At peace in Ojai
OJAI, Calif. — It was a fading Friday afternoon in the peaceful valley northwest of Los Angeles, and that meant Marion Leeman and friends were perched along the slow-moving downtown strip with their usual signs.
"Working together for harmony and peace," one read.
"Bring our troops home," read another.
Leeman's proclaimed, "Jobs are the way to peace."
It seemed so retro of them. And it was.
"We do this every Friday from 5 to 6 p.m.," Leeman, 73, said. "We started after (President George W.) Bush was re-elected."
Ten years of waving signs on the side of the road? Times 52 weeks per year? That's a lot of standing on the side of the road.
"Some people might think we're absolutely ridiculous," she said. "But there's a lot of sympathy for what we do." Just then, a slow-moving BMW station wagon honked, and the passenger extended a peace sign out of the window.
Peace and positive vibes never go out of style in Ojai, and that has made the town of 7,500 a longtime getaway for Los Angelenos needing relief from their city's fabled smog and traffic, 90 miles down the road.
Tucked into a long, green valley surrounded by the 6,000-foot peaks of the Topatopa Mountains, Ojai exists in its own slow-moving ether. It's timeless enough that cable television and the Internet might never have arrived, and it wouldn't have been missed. Ojai is just about being — and being quietly. It's the kind of place where a downtown grocery store bulletin board features an ad from a woman who describes herself as "transitioning in to a lot of things right now: raw veganism; self-employment; Ojai; consequently following my dreams." And all she's trying to do is rent out a room in her home.
But, provided your dreams don't require a lot of excitement, Ojai is just the place to follow them. One resident, who like many locals moved from L.A., described the town perfectly: "There's nothing to do in Ojai, and not enough time to do it."
Ojai's commitment to good living is subtle but relentless, be it a cell-free cafe that serves vegan pizza topped with cashew cheese (at The Farmer and the Cook; and the pizza is delicious) or the Ojai Rancho Inn, which offers a stick of palo santo wood upon check-in to burn in your room to "cleanse the space."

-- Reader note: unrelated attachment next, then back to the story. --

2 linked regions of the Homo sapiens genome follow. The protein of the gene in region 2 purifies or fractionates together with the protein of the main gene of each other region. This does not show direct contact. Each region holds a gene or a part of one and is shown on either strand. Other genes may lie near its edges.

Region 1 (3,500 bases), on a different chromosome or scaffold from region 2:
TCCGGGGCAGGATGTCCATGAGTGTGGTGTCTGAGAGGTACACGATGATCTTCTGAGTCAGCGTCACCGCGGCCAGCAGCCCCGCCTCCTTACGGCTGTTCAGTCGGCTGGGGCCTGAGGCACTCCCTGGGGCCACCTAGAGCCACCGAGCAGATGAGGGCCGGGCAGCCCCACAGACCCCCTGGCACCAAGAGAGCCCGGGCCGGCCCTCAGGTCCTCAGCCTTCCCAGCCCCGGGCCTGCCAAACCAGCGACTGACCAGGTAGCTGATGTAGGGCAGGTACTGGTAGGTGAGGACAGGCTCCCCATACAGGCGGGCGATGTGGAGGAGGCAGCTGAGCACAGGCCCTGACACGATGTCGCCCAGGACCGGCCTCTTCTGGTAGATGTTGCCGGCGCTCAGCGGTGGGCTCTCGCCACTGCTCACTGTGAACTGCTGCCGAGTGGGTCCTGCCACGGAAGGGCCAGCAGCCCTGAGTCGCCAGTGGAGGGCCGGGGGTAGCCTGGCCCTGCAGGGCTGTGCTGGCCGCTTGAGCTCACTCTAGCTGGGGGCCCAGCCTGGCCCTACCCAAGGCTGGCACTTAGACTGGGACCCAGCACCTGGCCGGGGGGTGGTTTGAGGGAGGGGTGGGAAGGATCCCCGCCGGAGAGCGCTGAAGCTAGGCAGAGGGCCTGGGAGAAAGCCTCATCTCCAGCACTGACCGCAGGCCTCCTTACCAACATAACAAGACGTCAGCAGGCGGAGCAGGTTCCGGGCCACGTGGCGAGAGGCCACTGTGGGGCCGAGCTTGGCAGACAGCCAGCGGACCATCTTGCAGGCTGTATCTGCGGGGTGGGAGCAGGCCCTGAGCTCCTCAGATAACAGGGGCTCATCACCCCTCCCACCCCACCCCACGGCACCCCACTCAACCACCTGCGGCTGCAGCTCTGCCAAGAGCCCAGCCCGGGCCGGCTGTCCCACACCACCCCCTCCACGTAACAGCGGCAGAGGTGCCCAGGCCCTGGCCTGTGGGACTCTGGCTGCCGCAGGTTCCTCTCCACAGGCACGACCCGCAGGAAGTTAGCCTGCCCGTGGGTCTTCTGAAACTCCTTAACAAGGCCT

Just outside of town sits Meditation Mount, where you can dive into spirituality as deeply as you want, with a meditation class at the moment the moon turns full, even if it's, say, 3 a.m., or with a short walk to broad views of the Ojai Valley, where a bench is inscribed with the words "Joy is a special kind of wisdom."
Ojai is, in other words, ideal relief from the madness of Los Angeles and worth a couple of days in any Southern California itinerary.
One Saturday morning I walked into Knead Baking Co. for an egg, arugula and roasted tomato sandwich, and found myself talking with the classic version of an Ojai resident. An intersection of work, life and family had led the bakery's owner, Bobbi Corbin, to Southern California from Boston; it wasn't until she found Ojai that she was home.
"It's a unique spot in that it's a tiny little place in the middle of nowhere — it's not on the way to somewhere — and yet it's a really interesting place," Corbin said. "It's beautiful and not showy, with a level of intellect that's unusual for a small town or Southern California."
Now don't get sensitive, small towns or Southern California. The truth is that Ojai perfectly splits the difference between what we think of as Northern California and Southern California: Its gentle Mediterranean-like climate makes it far sunnier than Northern California, while going easy on Southern California's rat race and tans. Being so close to Los Angeles, the town, which is really just a little hippie farming town at heart, also gets a regular infusion of the well-educated, the interesting and the famous.
"You get a horse next to a Ferrari, but everyone gets along, and it makes for a fun vibe," said Phil Asquith, who operates Ojai Olive Oil, a family business of 5,000 olive trees in the hills just outside of town.
That reminded me of the silver Rolls-Royce with Oklahoma license plates I'd seen pull out of a strip mall that morning.
"I keep waiting for the place to become trendy, but they keep such a tight lock on development," Asquith said.
Instead of bustling with gleaming malls and five-star resorts, Ojai treasures more modest events, like its Sunday morning farmers market with robust, colorful piles of produce, from organic radishes to organic rosemary to organic rapini to organic "¦ well, you get the idea. Plus, there's "Al the Hug Guy," who has given free farmers-market hugs for four years.
"I don't like to count the hugs," Al said. "It cheapens the spirit of what I'm doing. But I've hugged some people a couple hundred times."
Just then a woman walked up who Al clearly knew. She rested her bags at her sides and shared a long, still hug with Al. As I wandered away, toward a food truck for a breakfast burrito, a group of women in black stretch pants erupted in a flash mob.
I walked a couple doors down to Porch art gallery. A former LA resident, who had worked as a touring musician with some prominent names, sat at a piano banging out jazz tunes.
In the front yard, the gallery had a chalkboard that said "Before I die "¦" with slots below for passers-by to write in their dreams. Answers included the hopeful ("visit other planets"), the theoretical ("truly live") and the eminently attainable ("learn to surf"). But the most obvious sentiment of all came from a L.A. man walking with two small dogs. He wrote "Live in Ojai."